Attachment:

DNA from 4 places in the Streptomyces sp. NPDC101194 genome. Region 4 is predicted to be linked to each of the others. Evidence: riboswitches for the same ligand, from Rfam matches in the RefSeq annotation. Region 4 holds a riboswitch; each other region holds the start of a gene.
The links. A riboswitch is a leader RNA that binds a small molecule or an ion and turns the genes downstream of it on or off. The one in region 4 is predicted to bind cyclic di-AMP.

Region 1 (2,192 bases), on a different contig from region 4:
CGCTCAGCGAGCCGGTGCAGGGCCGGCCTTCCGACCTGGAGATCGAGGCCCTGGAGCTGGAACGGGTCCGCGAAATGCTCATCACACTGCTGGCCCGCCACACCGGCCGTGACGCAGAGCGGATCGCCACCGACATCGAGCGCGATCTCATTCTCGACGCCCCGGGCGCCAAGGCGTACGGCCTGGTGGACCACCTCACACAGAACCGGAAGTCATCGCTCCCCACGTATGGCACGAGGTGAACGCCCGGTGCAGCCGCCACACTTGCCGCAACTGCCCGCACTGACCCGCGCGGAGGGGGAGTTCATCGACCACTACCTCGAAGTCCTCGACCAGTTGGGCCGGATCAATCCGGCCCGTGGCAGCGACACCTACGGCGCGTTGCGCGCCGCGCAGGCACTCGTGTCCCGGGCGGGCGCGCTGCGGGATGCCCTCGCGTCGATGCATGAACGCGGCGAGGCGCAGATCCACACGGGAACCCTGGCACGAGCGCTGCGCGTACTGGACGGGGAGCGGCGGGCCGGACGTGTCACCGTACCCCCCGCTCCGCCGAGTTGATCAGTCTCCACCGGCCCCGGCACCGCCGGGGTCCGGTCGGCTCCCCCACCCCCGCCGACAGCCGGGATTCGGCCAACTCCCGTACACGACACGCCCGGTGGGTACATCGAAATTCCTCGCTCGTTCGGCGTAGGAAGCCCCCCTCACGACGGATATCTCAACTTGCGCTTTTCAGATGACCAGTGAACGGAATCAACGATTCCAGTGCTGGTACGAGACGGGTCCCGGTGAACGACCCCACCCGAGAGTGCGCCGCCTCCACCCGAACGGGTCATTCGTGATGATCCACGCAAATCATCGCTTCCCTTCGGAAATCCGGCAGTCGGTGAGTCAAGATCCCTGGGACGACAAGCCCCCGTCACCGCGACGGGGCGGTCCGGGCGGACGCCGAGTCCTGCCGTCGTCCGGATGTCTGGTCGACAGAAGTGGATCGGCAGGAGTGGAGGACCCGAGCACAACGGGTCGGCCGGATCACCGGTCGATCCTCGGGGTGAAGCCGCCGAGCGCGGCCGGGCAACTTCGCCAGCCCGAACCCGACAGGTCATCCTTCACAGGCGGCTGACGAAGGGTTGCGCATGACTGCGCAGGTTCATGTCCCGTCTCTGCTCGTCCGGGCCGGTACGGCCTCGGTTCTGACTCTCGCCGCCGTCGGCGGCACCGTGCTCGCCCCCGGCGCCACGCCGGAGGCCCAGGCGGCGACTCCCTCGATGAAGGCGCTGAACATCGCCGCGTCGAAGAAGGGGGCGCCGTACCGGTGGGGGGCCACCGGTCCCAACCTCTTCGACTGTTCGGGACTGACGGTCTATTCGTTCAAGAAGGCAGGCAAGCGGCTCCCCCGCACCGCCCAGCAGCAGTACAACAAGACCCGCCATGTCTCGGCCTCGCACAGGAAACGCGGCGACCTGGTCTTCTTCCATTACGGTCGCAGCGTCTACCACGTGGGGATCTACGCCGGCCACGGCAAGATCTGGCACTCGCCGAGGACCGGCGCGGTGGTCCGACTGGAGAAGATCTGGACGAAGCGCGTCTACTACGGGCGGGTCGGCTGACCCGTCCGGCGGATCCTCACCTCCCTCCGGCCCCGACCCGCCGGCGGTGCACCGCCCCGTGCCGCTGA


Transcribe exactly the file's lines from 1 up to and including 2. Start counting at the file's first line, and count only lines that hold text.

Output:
DNA from 4 places in the Streptomyces sp. NPDC101194 genome. Region 4 is predicted to be linked to each of the others. Evidence: riboswitches for the same ligand, from Rfam matches in the RefSeq annotation. Region 4 holds a riboswitch; each other region holds the start of a gene.
The links. A riboswitch is a leader RNA that binds a small molecule or an ion and turns the genes downstream of it on or off. The one in region 4 is predicted to bind cyclic di-AMP.